to attract buyers. When they start hitting $500, people say "well, that's
really cool but...look at all the other cool vintage gear I could get for
that."... So...that has a big impact as well. Ultimately, you can really
increase the price, but people are going to look for other things to
restore.


Re: A6302 current probe excessive offset

cmjones01
 

I've tried manually degaussing the probe with the wand I normally use
for tape head degaussing, and it doesn't seem to have had any
noticeable effect on the offset. One thing I do observe is that the
probe seems sensitive to vibration and the offset jumps around
slightly. I wonder if there's a wiring problem somewhere within the
potted part.

Chris

On Thu, Sep 19, 2019 at 9:09 AM cmjones01 <chris@...> wrote:

I've certainly used the degauss function on the AM503s lots of times,
and it's definitely working (the probe makes the characteristic
'boing' noise). However, perhaps the core or metalwork is more
magnetised than the internal degauss function can cope with. I'll try
an external degaussing wand. Thank you for the idea.

Chris

On Wed, Sep 18, 2019 at 10:56 PM Jean-Paul <jonpaul@...> wrote:

Chris you have throughly degaussed it?
A permanent magnetic field bias is one explanation
Jon


Re: Circuit boards used to demo scopes\ c]

Marvin Moss
 

As I recall, Tek used to give them to us free to take home with us. I would be happy to pay for your trouble and postage to me in GA. Thanks, Marv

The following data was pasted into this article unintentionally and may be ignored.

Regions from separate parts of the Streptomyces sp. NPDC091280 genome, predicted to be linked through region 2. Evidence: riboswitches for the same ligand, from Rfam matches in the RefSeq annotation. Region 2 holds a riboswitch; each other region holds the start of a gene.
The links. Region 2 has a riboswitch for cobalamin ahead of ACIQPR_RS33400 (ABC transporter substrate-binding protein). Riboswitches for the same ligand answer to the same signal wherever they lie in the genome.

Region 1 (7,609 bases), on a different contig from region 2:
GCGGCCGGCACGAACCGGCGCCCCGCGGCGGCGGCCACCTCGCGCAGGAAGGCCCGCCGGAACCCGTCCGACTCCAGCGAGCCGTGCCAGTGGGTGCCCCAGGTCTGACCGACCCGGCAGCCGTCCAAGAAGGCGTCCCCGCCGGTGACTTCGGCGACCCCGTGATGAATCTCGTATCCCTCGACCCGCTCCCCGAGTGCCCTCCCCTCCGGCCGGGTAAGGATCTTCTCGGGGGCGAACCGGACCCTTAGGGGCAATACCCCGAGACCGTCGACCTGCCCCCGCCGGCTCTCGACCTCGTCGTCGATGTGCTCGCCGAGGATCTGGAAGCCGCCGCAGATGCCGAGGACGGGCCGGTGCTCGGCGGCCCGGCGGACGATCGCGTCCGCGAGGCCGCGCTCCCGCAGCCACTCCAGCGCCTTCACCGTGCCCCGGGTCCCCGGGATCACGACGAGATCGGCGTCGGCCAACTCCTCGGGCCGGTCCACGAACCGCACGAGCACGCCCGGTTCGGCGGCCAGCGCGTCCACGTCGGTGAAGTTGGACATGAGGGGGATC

Re: Morning fun - working scope with no tubes?

Chuck Harris
 

Then how can we get upset when a tube harvester
does what comes natural?

The price is related to demand and availability.
Each unit that is tube harvested, reduces the
availability.

The only part of the equation that is currently
stalled is the "increases the price" part. Thus
far, we treasure these scopes, but we value them
like they are trash.

We want them, but are too cheap to pay for them. We
just complain, but don't increase the prices we are
willing to pay.

-Chuck Harris

Jamie Ostrowski wrote:

And lastly, before I go close out my day and drown in a sea of random
youtube videos for the evening, as cool as they are, they are just
oscilloscopes, and there's just a lot of other cool vintage gear out there
to attract buyers. When they start hitting $500, people say "well, that's
really cool but...look at all the other cool vintage gear I could get for
that."... So...that has a big impact as well. Ultimately, you can really
increase the price, but people are going to look for other things to
restore.


Re: 11801C 11802 CSA803A

 

On Wed, Sep 18, 2019 at 09:15 PM, cmjones01 wrote:

Been there, done that ...

I had no use for the power-only slots but quite liked the idea of the
trigger prescaler, so I modified the acquisition module from the 11802,
adding SMA trigger outputs from the delay lines on the front
http://www.hakanh.com/dl/lab/csa.jpg

The high-speed calibrator from the 11802 is still in a safe place awaiting
its round tuit, when I will build it in to a useful housing.
http://www.hakanh.com/dl/fast_pg_2.htm

/Håkan


Re: 11801C 11802 CSA803A

cmjones01
 

On Thu, Sep 19, 2019 at 1:18 AM John Griessen <@jgriessen> wrote:

On 9/18/19 2:15 PM, cmjones01 wrote:
I had no use for the power-only slots but quite liked the idea of the
trigger prescaler, so I modified the acquisition module from the 11802,
adding SMA trigger outputs from the delay lines on the front of it (there's
no option to route these internally on the CSA803A) and fitted it to the
803A, creating a frankenscope with the features I wanted. I'm really
pleased with it.
Did the delay lines go into your frankenscope? Are the delay lines part of
the acquisition module from the 11802?
Yes, the delay lines are built in to the 11802's acquisition module.
They're very substantial, heavy pieces of plumbing. Each of them has a
power splitter on the input which sends part of the signal down the
delay line and the remaining part to a trigger output. On the 11802
the trigger signals are routed internally to the bottom board of the
mainframe. The CSA803A doesn't have the necessary connections so I